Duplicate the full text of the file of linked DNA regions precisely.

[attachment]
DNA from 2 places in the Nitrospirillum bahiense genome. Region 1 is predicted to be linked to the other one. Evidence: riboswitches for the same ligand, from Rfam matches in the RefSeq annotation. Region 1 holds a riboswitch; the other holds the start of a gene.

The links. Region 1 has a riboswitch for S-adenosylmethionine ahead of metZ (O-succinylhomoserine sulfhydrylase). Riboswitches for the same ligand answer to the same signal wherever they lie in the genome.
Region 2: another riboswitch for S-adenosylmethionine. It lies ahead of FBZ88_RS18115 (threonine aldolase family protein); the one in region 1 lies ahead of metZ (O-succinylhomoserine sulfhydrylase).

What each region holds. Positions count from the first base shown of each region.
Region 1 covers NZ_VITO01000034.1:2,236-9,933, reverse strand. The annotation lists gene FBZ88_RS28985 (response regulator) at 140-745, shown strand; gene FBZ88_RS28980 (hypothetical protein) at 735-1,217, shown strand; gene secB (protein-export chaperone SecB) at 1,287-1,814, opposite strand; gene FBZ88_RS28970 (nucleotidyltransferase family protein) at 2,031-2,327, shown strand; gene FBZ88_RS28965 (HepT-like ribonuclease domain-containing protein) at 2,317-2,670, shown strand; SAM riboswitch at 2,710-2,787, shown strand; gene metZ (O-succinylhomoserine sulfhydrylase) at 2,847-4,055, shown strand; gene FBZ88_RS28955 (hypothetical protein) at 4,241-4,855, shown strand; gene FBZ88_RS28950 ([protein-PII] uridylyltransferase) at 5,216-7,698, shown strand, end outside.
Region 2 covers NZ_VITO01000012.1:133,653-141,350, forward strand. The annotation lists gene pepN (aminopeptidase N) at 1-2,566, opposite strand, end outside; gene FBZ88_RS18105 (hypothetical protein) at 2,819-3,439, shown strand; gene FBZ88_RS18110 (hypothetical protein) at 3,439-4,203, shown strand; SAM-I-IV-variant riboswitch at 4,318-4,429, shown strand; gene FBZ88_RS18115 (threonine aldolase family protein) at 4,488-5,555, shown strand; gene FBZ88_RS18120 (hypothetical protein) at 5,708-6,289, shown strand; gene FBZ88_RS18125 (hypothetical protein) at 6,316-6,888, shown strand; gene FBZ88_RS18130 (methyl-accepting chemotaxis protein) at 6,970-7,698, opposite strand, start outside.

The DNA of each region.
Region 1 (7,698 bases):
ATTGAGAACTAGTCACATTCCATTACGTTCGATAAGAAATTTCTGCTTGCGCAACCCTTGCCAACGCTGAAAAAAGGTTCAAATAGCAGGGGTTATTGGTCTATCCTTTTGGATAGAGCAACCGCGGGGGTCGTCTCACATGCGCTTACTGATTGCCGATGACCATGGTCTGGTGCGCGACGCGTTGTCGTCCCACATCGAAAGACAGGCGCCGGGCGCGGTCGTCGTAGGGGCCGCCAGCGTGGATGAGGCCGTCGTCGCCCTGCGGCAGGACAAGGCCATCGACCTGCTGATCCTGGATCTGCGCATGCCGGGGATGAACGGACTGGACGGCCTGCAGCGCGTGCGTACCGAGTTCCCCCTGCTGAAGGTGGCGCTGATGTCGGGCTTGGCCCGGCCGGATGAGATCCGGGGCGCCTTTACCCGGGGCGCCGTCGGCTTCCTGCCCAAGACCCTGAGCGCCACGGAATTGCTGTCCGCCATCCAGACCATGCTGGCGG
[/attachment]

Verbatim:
DNA from 2 places in the Nitrospirillum bahiense genome. Region 1 is predicted to be linked to the other one. Evidence: riboswitches for the same ligand, from Rfam matches in the RefSeq annotation. Region 1 holds a riboswitch; the other holds the start of a gene.

The links. Region 1 has a riboswitch for S-adenosylmethionine ahead of metZ (O-succinylhomoserine sulfhydrylase). Riboswitches for the same ligand answer to the same signal wherever they lie in the genome.
Region 2: another riboswitch for S-adenosylmethionine. It lies ahead of FBZ88_RS18115 (threonine aldolase family protein); the one in region 1 lies ahead of metZ (O-succinylhomoserine sulfhydrylase).

What each region holds. Positions count from the first base shown of each region.
Region 1 covers NZ_VITO01000034.1:2,236-9,933, reverse strand. The annotation lists gene FBZ88_RS28985 (response regulator) at 140-745, shown strand; gene FBZ88_RS28980 (hypothetical protein) at 735-1,217, shown strand; gene secB (protein-export chaperone SecB) at 1,287-1,814, opposite strand; gene FBZ88_RS28970 (nucleotidyltransferase family protein) at 2,031-2,327, shown strand; gene FBZ88_RS28965 (HepT-like ribonuclease domain-containing protein) at 2,317-2,670, shown strand; SAM riboswitch at 2,710-2,787, shown strand; gene metZ (O-succinylhomoserine sulfhydrylase) at 2,847-4,055, shown strand; gene FBZ88_RS28955 (hypothetical protein) at 4,241-4,855, shown strand; gene FBZ88_RS28950 ([protein-PII] uridylyltransferase) at 5,216-7,698, shown strand, end outside.
Region 2 covers NZ_VITO01000012.1:133,653-141,350, forward strand. The annotation lists gene pepN (aminopeptidase N) at 1-2,566, opposite strand, end outside; gene FBZ88_RS18105 (hypothetical protein) at 2,819-3,439, shown strand; gene FBZ88_RS18110 (hypothetical protein) at 3,439-4,203, shown strand; SAM-I-IV-variant riboswitch at 4,318-4,429, shown strand; gene FBZ88_RS18115 (threonine aldolase family protein) at 4,488-5,555, shown strand; gene FBZ88_RS18120 (hypothetical protein) at 5,708-6,289, shown strand; gene FBZ88_RS18125 (hypothetical protein) at 6,316-6,888, shown strand; gene FBZ88_RS18130 (methyl-accepting chemotaxis protein) at 6,970-7,698, opposite strand, start outside.

The DNA of each region.
Region 1 (7,698 bases):
ATTGAGAACTAGTCACATTCCATTACGTTCGATAAGAAATTTCTGCTTGCGCAACCCTTGCCAACGCTGAAAAAAGGTTCAAATAGCAGGGGTTATTGGTCTATCCTTTTGGATAGAGCAACCGCGGGGGTCGTCTCACATGCGCTTACTGATTGCCGATGACCATGGTCTGGTGCGCGACGCGTTGTCGTCCCACATCGAAAGACAGGCGCCGGGCGCGGTCGTCGTAGGGGCCGCCAGCGTGGATGAGGCCGTCGTCGCCCTGCGGCAGGACAAGGCCATCGACCTGCTGATCCTGGATCTGCGCATGCCGGGGATGAACGGACTGGACGGCCTGCAGCGCGTGCGTACCGAGTTCCCCCTGCTGAAGGTGGCGCTGATGTCGGGCTTGGCCCGGCCGGATGAGATCCGGGGCGCCTTTACCCGGGGCGCCGTCGGCTTCCTGCCCAAGACCCTGAGCGCCACGGAATTGCTGTCCGCCATCCAGACCATGCTGGCGG